US Geological Survey


Date of this Version



Published in Ornithological Monographs (2006) No. 59: 1-56


This review grew out of our realization that models play an increasingly important role in conservation but are rarely used in the research of most avian biologists. Modelers are creating models that are more complex and mechanistic and that can incorporate more of the knowledge acquired by field biologists. Such models require field biologists to provide more specific information, larger sample sizes, and sometimes new kinds of data, such as habitat-specific demography and dispersal information. Field biologists need to support model development by testing key model assumptions and validating models. The best conservation decisions will occur where cooperative interaction enables field biologists, modelers, statisticians, and managers to contribute effectively.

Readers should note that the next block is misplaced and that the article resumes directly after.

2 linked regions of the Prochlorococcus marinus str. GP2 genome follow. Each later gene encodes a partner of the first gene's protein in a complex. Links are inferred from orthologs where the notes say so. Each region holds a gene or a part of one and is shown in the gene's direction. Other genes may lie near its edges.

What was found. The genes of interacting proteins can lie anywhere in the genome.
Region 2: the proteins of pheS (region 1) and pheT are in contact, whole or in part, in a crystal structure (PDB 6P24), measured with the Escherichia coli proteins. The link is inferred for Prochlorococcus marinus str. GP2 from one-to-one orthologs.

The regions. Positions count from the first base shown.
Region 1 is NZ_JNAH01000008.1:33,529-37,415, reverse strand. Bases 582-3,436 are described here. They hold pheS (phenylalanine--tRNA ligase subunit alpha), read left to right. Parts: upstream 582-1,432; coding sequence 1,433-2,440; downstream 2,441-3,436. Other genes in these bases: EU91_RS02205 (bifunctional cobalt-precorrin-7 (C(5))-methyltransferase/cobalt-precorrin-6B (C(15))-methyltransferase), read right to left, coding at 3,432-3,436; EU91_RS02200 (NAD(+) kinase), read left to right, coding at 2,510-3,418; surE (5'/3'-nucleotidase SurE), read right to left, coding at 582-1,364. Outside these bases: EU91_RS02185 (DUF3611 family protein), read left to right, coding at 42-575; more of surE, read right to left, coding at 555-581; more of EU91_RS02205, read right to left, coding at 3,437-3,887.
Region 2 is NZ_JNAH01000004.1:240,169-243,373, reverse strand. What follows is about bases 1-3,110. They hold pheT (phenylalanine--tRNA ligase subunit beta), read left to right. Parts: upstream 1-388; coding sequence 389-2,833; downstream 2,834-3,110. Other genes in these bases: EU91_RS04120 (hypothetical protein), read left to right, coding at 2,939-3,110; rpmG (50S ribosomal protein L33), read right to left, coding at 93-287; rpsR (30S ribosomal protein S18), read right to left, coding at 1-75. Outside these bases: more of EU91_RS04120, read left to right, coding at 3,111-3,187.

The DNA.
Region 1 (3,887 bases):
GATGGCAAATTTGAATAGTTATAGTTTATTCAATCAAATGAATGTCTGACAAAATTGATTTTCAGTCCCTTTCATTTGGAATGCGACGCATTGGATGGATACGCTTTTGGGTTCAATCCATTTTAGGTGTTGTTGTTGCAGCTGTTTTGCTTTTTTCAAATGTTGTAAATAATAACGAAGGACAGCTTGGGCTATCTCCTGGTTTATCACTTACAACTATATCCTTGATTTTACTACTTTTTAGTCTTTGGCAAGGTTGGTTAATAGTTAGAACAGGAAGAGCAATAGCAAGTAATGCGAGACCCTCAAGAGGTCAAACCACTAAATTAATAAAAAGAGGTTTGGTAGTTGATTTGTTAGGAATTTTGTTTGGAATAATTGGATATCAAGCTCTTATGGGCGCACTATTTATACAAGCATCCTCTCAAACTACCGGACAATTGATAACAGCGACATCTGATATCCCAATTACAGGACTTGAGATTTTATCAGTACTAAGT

We begin by discussing the general form of ecological models- heuristic or mechanistic, "scientific" or statistical- and then highlight the structure, strengths, weaknesses, and applications of six types of models commonly used in avian conservation: (1) deterministic single population matrix models, (2) stochastic population viability analysis (PVA) models for single populations, (3) metapopulation models, (4) spatially explicit models, (5) genetic models, and (6) species distribution models. We end by considering the intelligent use of models in decision- making, which requires understanding their unique attributes, determining whether the assumptions that underlie the structure are valid, and testing the ability of the model to predict the future correctly.